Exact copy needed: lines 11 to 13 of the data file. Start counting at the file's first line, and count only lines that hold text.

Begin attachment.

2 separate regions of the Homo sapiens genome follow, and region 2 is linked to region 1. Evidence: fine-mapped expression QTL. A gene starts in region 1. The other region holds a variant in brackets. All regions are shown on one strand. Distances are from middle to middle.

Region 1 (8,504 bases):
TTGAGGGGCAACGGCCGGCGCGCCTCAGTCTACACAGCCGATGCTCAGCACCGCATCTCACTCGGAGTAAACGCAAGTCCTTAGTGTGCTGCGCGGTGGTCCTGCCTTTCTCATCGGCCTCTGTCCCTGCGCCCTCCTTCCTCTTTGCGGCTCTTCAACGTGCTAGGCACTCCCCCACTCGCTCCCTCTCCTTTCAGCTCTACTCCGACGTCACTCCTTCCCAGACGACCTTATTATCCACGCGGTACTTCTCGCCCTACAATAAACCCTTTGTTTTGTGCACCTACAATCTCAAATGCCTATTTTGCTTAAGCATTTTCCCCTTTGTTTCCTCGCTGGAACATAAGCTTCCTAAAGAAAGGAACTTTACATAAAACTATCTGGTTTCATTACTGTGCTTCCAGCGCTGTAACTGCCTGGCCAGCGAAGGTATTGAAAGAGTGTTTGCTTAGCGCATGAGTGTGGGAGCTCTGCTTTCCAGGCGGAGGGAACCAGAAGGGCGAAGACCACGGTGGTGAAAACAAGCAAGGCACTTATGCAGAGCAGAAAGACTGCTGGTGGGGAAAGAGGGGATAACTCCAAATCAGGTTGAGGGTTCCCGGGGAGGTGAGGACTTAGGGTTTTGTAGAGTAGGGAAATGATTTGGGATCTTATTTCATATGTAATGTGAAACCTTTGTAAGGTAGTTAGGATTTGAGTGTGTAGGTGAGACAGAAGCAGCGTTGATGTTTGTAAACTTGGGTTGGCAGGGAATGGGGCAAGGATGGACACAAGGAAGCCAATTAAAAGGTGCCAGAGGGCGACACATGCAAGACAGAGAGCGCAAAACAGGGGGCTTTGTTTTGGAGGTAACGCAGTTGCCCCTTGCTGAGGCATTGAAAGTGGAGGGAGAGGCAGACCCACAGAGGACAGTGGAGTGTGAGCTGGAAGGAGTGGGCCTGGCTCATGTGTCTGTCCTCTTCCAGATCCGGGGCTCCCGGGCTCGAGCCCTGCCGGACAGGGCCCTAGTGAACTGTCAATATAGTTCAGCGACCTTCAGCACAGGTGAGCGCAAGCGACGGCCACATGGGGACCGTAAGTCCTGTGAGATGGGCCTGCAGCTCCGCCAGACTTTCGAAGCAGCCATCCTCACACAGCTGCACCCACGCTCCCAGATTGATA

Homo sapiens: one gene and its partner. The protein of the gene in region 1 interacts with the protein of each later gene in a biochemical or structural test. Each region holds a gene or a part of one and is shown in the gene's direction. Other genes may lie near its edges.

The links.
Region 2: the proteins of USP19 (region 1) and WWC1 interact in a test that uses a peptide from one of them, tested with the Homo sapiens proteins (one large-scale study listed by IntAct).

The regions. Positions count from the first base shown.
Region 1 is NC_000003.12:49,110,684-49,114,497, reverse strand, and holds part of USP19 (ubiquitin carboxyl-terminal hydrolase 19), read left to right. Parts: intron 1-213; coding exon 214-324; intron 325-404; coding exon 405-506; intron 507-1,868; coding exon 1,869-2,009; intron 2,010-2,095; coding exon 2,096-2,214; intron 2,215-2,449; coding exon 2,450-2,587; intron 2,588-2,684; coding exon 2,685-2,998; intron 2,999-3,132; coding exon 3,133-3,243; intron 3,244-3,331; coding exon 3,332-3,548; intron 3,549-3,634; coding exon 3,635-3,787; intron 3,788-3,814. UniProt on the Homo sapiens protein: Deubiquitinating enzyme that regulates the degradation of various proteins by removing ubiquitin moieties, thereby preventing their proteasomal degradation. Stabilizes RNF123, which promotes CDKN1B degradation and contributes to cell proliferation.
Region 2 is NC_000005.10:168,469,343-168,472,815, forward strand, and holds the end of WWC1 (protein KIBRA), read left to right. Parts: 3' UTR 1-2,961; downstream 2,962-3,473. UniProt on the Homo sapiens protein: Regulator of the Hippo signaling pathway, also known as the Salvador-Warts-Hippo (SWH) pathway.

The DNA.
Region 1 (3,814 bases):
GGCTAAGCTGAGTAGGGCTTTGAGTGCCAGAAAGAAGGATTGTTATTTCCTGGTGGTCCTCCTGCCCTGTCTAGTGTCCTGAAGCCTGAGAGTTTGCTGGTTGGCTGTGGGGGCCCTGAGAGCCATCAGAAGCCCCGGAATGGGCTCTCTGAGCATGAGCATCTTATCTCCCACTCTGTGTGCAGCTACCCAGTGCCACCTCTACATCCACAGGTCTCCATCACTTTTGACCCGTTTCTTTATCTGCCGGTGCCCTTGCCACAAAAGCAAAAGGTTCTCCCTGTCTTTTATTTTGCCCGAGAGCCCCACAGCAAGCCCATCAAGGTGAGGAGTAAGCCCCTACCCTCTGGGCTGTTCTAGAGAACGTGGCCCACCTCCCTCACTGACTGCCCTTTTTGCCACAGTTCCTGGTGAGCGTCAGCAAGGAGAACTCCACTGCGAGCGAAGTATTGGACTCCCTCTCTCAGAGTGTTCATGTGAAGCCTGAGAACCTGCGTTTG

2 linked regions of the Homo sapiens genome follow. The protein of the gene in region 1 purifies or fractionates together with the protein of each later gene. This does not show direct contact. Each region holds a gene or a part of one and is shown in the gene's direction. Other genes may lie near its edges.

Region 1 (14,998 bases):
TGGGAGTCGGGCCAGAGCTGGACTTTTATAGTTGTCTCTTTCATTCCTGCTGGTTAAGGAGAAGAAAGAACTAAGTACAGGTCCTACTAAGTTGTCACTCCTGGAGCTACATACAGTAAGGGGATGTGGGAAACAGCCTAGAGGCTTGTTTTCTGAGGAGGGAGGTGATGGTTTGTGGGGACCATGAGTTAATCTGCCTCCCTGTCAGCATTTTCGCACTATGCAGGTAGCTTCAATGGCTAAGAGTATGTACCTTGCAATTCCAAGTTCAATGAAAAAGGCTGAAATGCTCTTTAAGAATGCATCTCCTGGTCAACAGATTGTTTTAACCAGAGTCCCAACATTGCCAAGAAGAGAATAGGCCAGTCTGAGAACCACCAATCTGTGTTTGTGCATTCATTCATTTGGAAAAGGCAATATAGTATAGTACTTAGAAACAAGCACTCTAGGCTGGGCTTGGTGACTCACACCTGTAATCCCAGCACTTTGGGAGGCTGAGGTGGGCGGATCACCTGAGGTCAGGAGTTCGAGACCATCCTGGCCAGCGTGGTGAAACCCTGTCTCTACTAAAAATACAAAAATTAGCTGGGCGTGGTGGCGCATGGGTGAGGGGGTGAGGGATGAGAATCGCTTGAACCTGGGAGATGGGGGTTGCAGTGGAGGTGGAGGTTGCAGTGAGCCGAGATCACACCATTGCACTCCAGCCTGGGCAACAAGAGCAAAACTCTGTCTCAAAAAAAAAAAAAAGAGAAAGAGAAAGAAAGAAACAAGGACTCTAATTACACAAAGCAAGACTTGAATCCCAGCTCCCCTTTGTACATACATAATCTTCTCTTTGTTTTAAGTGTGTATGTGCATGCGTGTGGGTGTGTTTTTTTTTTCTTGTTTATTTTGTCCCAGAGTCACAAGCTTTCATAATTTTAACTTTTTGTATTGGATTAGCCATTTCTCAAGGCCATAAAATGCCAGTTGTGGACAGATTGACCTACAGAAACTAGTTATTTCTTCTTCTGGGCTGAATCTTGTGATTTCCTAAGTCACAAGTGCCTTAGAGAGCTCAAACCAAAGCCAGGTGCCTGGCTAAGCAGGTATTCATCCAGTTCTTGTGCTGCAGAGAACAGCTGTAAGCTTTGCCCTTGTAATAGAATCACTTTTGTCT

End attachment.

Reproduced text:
Region 1 (3,814 bases):
GGCTAAGCTGAGTAGGGCTTTGAGTGCCAGAAAGAAGGATTGTTATTTCCTGGTGGTCCTCCTGCCCTGTCTAGTGTCCTGAAGCCTGAGAGTTTGCTGGTTGGCTGTGGGGGCCCTGAGAGCCATCAGAAGCCCCGGAATGGGCTCTCTGAGCATGAGCATCTTATCTCCCACTCTGTGTGCAGCTACCCAGTGCCACCTCTACATCCACAGGTCTCCATCACTTTTGACCCGTTTCTTTATCTGCCGGTGCCCTTGCCACAAAAGCAAAAGGTTCTCCCTGTCTTTTATTTTGCCCGAGAGCCCCACAGCAAGCCCATCAAGGTGAGGAGTAAGCCCCTACCCTCTGGGCTGTTCTAGAGAACGTGGCCCACCTCCCTCACTGACTGCCCTTTTTGCCACAGTTCCTGGTGAGCGTCAGCAAGGAGAACTCCACTGCGAGCGAAGTATTGGACTCCCTCTCTCAGAGTGTTCATGTGAAGCCTGAGAACCTGCGTTTG

2 linked regions of the Homo sapiens genome follow. The protein of the gene in region 1 purifies or fractionates together with the protein of each later gene. This does not show direct contact. Each region holds a gene or a part of one and is shown in the gene's direction. Other genes may lie near its edges.